As a consequence, the illustrations from Figure 7 to Figure 9, not only justify the better low-temperature activity and stability of catalyst B prepared by following a newly proposed method using VO(acac)2 precursor in toluene solvent, but verify also that the redox of the active component or the interaction between the active component and TiO2 support plays an important role on the activity of a catalyst for NH3-SCR of NO.

3. Experimental Section

3.1. Catalyst Preparation and Evaluation

The TiO2 support was prepared by the atmospheric hydrolysis method. First, a titanyl sulfate solution was prepared by stirring 100 g titanyl sulfate (TiOSO4, Jingchun, Shanghai, China) mixed with 400 mL of deionized water in a round-bottom flask at 40 °C for 6 h. In turn, urea (CO(NH2)2, Sinopharm, Shanghai, China) was added to the solution, and the solution was stirred at 110 °C for 10 h. Then, the sample was filtered and washed several times using deionized water until the pH value of the waste solution became about pH 7. Finally, the TiO2 support obtained as the filter cake was dried at 110 °C for 10 h and calcined at 500 °C for 4 h.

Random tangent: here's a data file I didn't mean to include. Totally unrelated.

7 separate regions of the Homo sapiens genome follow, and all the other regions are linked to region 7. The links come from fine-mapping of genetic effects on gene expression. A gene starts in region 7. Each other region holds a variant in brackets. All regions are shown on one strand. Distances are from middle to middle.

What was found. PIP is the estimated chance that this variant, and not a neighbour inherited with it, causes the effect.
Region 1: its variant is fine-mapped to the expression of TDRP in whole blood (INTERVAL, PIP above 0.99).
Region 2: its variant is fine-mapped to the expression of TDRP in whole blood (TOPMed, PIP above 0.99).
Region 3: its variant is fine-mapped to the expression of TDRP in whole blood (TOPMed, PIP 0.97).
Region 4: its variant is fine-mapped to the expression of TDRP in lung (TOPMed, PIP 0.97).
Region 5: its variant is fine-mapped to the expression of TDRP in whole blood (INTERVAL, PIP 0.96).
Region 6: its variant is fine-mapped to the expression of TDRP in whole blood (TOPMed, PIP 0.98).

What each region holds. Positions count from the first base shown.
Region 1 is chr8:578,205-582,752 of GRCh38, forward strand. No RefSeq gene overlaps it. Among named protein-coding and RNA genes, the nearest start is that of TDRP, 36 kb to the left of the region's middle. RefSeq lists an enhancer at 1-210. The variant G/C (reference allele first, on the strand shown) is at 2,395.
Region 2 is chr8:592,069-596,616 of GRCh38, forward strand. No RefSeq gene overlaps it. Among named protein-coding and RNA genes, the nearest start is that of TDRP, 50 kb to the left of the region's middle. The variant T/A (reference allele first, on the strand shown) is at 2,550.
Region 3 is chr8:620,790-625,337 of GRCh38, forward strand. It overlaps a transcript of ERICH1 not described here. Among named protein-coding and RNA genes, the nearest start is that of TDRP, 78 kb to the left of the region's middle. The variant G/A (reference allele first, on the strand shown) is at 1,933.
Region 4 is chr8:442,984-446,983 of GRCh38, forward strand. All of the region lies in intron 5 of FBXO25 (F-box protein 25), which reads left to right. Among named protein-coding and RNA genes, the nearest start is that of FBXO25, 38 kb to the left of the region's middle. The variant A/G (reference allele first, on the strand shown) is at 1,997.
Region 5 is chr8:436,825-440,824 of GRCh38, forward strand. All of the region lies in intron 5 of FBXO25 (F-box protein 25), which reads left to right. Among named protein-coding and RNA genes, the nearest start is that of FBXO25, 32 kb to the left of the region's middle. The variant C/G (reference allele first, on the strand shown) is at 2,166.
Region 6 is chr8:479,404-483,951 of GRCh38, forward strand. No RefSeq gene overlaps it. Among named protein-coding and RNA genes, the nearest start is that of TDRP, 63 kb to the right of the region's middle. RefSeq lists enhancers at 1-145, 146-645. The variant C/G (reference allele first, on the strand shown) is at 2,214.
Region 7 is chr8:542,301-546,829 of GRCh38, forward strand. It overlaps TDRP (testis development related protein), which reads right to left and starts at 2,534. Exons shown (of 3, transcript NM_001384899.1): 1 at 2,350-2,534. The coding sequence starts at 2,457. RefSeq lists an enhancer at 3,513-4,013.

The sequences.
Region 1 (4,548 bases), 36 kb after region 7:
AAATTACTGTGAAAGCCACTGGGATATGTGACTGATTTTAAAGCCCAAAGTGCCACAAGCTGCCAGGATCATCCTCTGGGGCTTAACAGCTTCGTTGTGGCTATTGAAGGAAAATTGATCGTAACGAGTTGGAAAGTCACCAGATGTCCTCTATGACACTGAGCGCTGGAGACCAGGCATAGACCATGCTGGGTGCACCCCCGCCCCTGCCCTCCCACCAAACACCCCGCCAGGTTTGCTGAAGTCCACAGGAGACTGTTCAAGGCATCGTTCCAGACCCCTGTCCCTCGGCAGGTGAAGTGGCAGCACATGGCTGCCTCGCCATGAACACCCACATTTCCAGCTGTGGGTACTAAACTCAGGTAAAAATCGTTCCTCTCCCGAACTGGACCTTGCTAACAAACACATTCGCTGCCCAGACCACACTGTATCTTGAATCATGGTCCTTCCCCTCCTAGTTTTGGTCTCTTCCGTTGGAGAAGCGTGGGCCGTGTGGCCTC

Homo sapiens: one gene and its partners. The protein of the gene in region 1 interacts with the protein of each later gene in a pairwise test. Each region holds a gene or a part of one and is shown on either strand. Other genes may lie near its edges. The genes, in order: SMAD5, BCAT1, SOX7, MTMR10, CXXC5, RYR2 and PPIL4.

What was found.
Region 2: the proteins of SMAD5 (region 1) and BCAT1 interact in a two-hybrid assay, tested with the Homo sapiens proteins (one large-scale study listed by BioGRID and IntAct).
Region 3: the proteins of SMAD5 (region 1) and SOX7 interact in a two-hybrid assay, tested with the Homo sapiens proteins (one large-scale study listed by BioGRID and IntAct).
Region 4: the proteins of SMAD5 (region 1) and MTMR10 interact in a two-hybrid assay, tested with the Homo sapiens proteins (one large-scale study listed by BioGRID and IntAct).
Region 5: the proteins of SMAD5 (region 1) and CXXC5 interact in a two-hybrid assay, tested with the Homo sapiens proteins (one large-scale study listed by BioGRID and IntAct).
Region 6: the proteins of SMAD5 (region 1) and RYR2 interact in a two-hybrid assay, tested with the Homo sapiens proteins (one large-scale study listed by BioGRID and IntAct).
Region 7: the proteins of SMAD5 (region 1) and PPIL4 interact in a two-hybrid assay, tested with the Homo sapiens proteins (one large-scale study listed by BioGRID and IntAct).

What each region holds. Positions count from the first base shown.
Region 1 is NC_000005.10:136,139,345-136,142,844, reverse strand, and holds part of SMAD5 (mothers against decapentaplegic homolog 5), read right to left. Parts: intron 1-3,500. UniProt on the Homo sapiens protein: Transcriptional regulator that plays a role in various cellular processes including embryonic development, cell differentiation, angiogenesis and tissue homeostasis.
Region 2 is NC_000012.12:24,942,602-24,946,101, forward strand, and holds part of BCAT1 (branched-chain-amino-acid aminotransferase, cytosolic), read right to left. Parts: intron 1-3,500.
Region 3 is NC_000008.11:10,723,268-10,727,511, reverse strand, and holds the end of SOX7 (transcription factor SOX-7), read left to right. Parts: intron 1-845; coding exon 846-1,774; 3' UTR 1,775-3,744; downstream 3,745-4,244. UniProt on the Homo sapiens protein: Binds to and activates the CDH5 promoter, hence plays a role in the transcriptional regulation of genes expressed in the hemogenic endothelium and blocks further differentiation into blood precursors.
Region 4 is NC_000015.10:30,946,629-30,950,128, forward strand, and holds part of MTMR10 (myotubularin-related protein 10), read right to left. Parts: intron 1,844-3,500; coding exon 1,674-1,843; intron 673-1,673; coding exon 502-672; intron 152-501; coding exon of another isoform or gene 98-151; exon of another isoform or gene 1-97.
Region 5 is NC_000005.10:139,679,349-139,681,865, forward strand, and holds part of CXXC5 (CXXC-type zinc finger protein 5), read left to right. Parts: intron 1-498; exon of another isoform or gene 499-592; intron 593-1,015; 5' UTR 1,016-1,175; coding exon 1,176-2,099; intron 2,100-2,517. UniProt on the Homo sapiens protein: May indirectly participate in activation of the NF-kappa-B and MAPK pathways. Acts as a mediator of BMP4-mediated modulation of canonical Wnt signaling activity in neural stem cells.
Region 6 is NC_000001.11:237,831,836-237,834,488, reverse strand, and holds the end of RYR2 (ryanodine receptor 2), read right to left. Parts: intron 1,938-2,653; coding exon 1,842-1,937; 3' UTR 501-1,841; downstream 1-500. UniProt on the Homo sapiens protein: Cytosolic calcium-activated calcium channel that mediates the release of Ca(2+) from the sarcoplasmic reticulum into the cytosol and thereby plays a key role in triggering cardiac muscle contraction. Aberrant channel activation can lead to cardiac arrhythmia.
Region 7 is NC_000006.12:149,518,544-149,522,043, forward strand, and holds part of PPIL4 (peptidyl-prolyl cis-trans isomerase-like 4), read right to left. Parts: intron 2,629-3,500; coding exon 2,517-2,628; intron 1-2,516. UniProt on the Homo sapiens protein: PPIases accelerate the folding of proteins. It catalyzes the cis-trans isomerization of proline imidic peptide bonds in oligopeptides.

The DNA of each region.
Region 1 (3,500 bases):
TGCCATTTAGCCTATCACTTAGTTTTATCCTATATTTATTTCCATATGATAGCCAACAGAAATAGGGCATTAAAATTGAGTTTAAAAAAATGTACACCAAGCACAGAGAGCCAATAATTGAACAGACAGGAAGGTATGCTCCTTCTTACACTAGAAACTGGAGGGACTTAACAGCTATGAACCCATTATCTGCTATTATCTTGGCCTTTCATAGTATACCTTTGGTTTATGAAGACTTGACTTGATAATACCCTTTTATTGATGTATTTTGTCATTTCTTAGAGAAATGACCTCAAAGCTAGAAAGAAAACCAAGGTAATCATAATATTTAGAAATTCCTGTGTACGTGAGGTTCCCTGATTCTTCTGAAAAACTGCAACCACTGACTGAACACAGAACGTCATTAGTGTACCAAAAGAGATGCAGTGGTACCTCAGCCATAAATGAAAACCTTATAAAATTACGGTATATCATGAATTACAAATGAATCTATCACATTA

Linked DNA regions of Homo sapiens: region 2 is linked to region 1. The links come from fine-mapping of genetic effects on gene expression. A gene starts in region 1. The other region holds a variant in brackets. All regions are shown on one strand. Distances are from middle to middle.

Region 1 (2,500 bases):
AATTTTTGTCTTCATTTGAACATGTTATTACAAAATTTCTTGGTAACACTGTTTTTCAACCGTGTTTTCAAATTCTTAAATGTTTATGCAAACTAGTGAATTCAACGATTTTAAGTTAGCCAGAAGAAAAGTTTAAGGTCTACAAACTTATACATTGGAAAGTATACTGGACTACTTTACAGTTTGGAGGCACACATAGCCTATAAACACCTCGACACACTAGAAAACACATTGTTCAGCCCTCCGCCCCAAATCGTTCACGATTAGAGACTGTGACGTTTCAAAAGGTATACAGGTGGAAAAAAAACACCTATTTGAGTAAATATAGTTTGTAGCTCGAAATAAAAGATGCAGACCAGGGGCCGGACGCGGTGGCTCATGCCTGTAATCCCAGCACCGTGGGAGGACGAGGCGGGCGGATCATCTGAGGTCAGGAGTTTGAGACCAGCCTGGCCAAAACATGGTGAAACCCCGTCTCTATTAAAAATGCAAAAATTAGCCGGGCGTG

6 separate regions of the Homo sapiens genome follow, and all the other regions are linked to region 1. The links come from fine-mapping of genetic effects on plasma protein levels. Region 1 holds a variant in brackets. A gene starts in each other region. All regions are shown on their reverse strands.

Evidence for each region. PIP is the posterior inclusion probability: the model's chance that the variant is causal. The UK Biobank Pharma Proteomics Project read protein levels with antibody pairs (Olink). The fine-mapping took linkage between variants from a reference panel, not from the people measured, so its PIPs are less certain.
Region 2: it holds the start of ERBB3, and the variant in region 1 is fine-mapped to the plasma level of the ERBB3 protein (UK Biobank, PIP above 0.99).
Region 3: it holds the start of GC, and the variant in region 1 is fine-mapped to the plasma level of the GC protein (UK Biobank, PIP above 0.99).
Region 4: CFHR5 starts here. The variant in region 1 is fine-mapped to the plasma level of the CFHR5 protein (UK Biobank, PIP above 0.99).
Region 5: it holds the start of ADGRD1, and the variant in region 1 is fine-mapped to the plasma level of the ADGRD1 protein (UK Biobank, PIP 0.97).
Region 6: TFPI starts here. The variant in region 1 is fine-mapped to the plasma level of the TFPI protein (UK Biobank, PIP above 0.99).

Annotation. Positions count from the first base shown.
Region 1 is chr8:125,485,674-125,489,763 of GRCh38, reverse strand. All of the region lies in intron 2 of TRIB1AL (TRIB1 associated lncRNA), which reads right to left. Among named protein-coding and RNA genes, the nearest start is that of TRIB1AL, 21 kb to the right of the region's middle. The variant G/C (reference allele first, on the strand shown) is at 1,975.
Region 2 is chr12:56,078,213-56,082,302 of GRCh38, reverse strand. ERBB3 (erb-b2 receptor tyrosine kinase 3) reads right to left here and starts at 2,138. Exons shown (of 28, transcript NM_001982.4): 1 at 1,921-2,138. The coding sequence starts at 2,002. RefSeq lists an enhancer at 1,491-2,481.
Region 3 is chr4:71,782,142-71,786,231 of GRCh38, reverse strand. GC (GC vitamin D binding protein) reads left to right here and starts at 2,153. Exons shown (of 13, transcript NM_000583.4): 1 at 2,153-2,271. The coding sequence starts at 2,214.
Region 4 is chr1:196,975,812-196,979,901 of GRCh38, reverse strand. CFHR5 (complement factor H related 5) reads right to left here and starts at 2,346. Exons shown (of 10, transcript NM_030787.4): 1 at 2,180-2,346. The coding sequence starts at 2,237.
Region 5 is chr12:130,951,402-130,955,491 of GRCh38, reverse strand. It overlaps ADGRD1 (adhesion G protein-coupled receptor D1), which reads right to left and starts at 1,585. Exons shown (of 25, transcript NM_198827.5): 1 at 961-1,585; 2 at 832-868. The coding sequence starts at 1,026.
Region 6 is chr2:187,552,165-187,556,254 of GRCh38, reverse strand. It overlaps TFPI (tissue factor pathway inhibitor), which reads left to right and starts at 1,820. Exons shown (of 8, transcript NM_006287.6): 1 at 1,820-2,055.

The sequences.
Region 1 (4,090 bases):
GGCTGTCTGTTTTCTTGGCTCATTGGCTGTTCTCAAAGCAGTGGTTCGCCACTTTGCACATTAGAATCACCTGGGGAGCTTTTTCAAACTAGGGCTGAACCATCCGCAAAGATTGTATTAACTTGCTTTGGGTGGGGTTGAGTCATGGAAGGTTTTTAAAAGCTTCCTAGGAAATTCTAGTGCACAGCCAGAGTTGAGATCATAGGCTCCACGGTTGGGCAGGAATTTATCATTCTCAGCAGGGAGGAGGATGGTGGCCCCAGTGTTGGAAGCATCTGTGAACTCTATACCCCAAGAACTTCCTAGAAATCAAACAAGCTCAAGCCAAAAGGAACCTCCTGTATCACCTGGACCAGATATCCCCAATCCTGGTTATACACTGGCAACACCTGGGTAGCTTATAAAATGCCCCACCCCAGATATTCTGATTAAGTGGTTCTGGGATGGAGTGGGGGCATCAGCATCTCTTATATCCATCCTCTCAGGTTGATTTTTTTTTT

The WO3/TiO2 material (denoted as TiW) was prepared by the wet impregnation method. The ammonium metatungstate and self-made TiO2 were mixed into deionized water with stirring at 60 °C ensured by a water bath until the solution became a paste. Then the paste was dried at 110 °C for 10 h and calcined at 500 °C for 4 h.
The tested catalysts A and D were prepared following the usual impregnation method using ammonium metavanadate (NH4VO3, Sinopharm, Shanghai, China) and vanadyl acetylacetonate (VO(acac)2, Sinopharm, Shanghai, China) as the vanadium precursors, respectively. The catalysts B and C were made according to the solvothermal method using VO(acac)2 and NH4VO3 as the precursors, respectively. NH4VO3 was dissolved in deionized water and VO(acac)2 in solvent toluene. All the catalysts were made to have the same composition of metal oxides, 2 wt. % V2O5, 5 wt. % WO3 and balanced TiO2. The formed mashes were converted into the tested catalysts, in succession, through filtration, desiccation at 110 °C in air for 10 h, and calcination at 500 °C for 4 h in an air oven. Finally, the catalyst samples were smashed and sieved through 50–100 meshes for activity evaluation. All the used materials and solvents for catalyst preparation and experiments were commercially bought.